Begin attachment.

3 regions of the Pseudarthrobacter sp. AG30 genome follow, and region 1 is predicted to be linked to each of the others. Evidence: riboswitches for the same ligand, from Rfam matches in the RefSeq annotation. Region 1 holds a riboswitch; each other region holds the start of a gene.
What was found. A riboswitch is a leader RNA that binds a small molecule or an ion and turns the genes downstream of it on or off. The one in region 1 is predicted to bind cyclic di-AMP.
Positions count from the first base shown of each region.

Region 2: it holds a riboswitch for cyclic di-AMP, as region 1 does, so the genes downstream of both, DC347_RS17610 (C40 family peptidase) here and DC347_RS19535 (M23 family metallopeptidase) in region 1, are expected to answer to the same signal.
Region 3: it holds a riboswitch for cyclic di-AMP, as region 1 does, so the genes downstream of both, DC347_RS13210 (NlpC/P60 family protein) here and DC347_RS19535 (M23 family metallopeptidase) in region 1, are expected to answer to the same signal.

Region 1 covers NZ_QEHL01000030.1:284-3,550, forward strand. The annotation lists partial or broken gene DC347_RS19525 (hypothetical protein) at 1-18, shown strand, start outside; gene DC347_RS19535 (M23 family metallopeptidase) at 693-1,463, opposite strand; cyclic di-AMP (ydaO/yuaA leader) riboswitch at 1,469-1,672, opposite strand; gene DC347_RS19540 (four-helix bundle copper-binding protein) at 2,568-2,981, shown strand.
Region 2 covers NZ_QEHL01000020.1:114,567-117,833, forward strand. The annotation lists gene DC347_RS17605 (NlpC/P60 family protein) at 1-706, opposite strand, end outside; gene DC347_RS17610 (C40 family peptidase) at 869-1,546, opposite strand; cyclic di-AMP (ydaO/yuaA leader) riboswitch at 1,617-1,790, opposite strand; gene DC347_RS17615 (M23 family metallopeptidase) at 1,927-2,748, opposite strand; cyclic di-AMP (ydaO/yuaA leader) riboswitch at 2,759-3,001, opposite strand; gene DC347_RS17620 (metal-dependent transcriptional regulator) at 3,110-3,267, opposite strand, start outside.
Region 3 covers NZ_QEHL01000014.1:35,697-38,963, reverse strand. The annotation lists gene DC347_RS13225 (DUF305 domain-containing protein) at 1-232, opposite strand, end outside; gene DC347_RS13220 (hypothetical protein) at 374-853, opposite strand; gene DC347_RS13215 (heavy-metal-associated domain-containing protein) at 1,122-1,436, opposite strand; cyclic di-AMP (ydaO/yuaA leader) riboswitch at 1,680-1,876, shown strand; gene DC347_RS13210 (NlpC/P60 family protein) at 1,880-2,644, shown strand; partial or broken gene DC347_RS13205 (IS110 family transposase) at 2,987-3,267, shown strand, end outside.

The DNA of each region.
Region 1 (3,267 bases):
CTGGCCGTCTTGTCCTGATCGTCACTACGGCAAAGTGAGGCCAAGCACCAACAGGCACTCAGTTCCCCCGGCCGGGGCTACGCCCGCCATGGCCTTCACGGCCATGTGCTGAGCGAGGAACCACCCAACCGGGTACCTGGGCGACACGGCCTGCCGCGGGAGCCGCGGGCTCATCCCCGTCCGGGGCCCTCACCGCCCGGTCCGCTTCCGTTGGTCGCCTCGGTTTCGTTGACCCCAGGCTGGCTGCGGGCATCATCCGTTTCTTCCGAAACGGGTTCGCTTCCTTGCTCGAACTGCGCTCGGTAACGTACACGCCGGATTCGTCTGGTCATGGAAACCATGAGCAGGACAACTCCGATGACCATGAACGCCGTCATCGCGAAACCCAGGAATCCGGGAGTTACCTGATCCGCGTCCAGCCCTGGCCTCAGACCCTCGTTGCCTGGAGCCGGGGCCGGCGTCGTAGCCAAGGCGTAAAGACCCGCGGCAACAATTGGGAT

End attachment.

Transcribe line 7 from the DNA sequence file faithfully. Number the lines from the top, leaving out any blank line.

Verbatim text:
Region 2 covers NZ_QEHL01000020.1:114,567-117,833, forward strand. The annotation lists gene DC347_RS17605 (NlpC/P60 family protein) at 1-706, opposite strand, end outside; gene DC347_RS17610 (C40 family peptidase) at 869-1,546, opposite strand; cyclic di-AMP (ydaO/yuaA leader) riboswitch at 1,617-1,790, opposite strand; gene DC347_RS17615 (M23 family metallopeptidase) at 1,927-2,748, opposite strand; cyclic di-AMP (ydaO/yuaA leader) riboswitch at 2,759-3,001, opposite strand; gene DC347_RS17620 (metal-dependent transcriptional regulator) at 3,110-3,267, opposite strand, start outside.